Despite the electrification of many of the main line routes in Sussex during the 1930s, there were still steam locomotives running across the region in the 1950s and 1960s, including Bulleid Light Pacifics working services beyond the county and smaller engines on freight and shunting duties. Charting the scene during the last years of steam, many of the photographs in this collection are in colour and additional illustrations include period tickets, labels and timetables.
Horse-drawn tramways were superseded by cable and electric systems in the early 20th century, and in the big cities of Aberdeen, Dundee, Edinburgh and Glasgow extensive services operated into the 1950s and 1960s. Focusing on these centres and with nearly 200 images, fleet lists, maps and details of route openings and closures, this volume tells the story of Scotland’s trams up to the costly new line that opened in Edinburgh in 2014.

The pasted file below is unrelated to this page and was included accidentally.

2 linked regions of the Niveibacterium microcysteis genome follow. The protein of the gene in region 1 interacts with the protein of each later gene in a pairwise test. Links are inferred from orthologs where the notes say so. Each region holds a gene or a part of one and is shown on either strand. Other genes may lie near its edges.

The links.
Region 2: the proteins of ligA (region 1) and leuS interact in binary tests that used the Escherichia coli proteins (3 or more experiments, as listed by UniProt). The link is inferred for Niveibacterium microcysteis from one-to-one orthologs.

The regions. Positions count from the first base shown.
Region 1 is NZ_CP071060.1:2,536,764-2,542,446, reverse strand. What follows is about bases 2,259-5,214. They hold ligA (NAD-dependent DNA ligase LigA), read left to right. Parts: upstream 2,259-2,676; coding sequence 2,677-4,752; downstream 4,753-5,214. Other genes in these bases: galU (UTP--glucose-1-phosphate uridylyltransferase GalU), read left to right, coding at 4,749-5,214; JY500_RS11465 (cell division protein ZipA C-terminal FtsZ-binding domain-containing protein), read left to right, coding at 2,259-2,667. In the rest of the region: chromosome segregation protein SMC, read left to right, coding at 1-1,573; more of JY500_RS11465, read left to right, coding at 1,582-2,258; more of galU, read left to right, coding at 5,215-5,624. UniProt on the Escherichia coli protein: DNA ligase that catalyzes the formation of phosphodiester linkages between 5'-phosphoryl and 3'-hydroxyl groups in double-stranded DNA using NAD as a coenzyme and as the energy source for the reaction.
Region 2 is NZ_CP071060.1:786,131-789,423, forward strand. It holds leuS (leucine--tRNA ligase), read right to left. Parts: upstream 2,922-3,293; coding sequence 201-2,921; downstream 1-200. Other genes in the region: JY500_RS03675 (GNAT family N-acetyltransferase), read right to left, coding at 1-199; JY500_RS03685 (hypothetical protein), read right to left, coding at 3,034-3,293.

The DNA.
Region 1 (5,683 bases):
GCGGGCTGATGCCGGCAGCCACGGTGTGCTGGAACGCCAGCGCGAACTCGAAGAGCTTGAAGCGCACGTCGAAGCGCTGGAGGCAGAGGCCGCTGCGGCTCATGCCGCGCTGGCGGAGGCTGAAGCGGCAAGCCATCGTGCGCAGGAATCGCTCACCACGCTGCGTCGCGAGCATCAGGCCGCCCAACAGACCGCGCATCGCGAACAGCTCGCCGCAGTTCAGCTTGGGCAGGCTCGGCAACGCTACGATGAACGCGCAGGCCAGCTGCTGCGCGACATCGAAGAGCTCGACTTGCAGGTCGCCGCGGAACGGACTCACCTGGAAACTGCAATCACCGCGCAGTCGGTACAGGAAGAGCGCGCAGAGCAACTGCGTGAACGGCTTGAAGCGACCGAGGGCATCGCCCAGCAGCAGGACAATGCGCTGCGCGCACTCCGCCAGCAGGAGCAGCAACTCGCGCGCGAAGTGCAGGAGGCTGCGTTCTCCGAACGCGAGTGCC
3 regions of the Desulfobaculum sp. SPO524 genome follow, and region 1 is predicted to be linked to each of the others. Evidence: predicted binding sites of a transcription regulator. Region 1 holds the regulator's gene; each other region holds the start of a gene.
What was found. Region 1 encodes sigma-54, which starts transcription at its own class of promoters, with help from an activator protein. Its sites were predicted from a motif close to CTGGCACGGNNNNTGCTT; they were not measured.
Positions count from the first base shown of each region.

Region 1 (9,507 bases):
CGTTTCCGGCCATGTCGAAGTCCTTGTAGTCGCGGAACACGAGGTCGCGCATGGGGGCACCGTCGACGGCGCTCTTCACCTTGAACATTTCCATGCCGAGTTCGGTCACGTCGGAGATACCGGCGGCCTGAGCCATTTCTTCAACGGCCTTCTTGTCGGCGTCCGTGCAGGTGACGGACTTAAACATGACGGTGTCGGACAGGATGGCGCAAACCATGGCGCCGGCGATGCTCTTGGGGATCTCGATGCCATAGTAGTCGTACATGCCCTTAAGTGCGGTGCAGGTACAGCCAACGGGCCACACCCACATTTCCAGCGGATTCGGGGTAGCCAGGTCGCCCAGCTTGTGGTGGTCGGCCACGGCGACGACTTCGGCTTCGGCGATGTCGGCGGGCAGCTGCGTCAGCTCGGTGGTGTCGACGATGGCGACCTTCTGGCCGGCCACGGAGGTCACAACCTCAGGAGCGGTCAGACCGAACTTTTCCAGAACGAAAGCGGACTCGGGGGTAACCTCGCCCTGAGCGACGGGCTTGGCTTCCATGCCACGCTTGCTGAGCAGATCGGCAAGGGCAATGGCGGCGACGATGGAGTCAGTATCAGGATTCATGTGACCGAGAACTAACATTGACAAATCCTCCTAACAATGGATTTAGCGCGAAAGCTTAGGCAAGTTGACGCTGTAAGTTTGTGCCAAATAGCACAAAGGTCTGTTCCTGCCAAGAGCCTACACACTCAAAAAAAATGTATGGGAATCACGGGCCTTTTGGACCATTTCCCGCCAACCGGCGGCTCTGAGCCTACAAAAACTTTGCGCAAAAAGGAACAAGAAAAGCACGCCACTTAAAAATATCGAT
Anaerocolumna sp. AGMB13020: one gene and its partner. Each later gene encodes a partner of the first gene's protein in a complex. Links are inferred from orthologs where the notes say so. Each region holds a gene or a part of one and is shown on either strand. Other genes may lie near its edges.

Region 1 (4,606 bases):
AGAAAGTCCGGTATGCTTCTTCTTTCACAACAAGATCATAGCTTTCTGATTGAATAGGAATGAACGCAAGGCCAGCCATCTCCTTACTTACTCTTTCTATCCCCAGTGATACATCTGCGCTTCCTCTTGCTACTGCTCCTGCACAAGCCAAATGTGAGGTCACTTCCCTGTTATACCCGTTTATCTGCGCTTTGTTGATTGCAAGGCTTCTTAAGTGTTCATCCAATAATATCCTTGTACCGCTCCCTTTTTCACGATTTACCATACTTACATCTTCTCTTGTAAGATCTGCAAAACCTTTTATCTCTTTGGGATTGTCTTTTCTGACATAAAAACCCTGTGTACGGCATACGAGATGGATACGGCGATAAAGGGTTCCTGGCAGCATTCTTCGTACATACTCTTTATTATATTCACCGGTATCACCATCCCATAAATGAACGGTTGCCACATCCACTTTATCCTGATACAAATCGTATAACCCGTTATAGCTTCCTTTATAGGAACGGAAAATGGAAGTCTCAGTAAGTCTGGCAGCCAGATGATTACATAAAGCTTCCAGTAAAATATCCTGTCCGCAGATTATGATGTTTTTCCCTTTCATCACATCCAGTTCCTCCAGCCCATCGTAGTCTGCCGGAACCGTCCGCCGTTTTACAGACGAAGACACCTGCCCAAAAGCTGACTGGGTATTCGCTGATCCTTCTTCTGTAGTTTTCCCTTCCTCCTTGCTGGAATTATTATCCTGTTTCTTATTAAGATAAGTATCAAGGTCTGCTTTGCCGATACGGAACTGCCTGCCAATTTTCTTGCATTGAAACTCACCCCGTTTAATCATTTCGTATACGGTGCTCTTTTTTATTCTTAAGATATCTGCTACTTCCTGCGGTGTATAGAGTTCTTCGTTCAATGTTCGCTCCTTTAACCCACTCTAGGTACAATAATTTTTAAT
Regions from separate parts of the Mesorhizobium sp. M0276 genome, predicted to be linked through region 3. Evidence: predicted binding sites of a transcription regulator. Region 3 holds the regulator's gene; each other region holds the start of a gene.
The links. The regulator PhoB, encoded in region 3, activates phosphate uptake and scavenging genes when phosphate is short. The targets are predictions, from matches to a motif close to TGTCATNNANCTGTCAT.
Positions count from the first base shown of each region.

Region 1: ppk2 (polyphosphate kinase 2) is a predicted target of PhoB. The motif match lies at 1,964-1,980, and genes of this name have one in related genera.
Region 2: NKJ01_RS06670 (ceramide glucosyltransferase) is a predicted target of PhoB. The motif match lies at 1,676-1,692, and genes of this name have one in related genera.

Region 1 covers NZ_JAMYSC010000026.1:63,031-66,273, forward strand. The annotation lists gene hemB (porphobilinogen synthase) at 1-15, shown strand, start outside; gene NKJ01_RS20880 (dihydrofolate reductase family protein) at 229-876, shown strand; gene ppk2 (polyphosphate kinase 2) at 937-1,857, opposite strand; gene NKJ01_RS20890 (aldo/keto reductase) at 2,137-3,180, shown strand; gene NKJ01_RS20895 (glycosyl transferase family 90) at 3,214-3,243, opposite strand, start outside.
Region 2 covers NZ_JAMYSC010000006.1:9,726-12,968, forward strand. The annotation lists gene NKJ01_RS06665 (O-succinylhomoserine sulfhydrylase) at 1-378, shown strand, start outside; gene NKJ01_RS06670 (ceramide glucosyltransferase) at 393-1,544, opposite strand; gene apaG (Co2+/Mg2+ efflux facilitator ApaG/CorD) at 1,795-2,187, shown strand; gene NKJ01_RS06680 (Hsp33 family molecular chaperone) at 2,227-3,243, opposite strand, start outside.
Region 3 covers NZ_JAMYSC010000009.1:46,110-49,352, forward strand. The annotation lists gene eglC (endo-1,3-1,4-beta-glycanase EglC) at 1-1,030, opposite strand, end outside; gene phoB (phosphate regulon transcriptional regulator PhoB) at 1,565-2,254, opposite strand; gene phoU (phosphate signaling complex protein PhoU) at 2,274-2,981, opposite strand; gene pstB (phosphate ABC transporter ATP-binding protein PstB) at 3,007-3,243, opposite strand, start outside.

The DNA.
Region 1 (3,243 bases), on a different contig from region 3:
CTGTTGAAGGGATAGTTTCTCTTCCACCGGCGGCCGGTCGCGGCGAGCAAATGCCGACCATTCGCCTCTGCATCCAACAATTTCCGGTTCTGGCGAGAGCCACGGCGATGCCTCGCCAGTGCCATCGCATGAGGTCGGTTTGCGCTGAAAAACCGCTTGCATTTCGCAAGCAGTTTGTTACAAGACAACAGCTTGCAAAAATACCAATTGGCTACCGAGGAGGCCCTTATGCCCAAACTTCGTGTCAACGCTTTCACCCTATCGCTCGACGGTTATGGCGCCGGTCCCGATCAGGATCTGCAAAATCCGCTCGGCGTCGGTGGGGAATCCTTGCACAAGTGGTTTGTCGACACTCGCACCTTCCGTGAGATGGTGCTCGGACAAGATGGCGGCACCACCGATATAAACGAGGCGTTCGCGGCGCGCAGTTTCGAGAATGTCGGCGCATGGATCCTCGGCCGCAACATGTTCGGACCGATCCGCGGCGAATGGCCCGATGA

Malcolm Root's Transport Paintings
Best known for his atmospheric railway scenes, Malcolm Root has earned a reputation for meticulous attention to period and engineering detail in his nostalgic paintings. This collection of his work encompasses all forms of British transport in realistic historic settings from an Edwardian tram and an Empire flying boat in the 1930s to a Dodge fire engine going out on call in the 1950s and a Massey Ferguson tractor working the fields in the 1960s.
Burns and Laird
This volume from the Ships in Focus series is a photographic record of the ships of the famous Glasgow shipping company which played a pioneering role in developing British coastal and short sea steamship services until its demise in the 1970s. The book also includes vessels operated by the separate Burns and Laird lines before their amalgamation in 1922. The extensive captions give details of builders, engines and basic dimensions and outline each ship's history.
Great Mediterranean Passenger Ships
Italian passenger ships dominated the Mediterranean before the Second World War but most were destroyed in the conflict. During the 1950s and 1960s a new fleet of liners emerged and other nations, including Greece, Spain, Portugal, Israel and Turkey, also entered the market, providing local cruising as well as services beyond Europe. This volume profiles the most prominent vessels of this golden era and is illustrated with over 170 photographs and contemporary publicity material.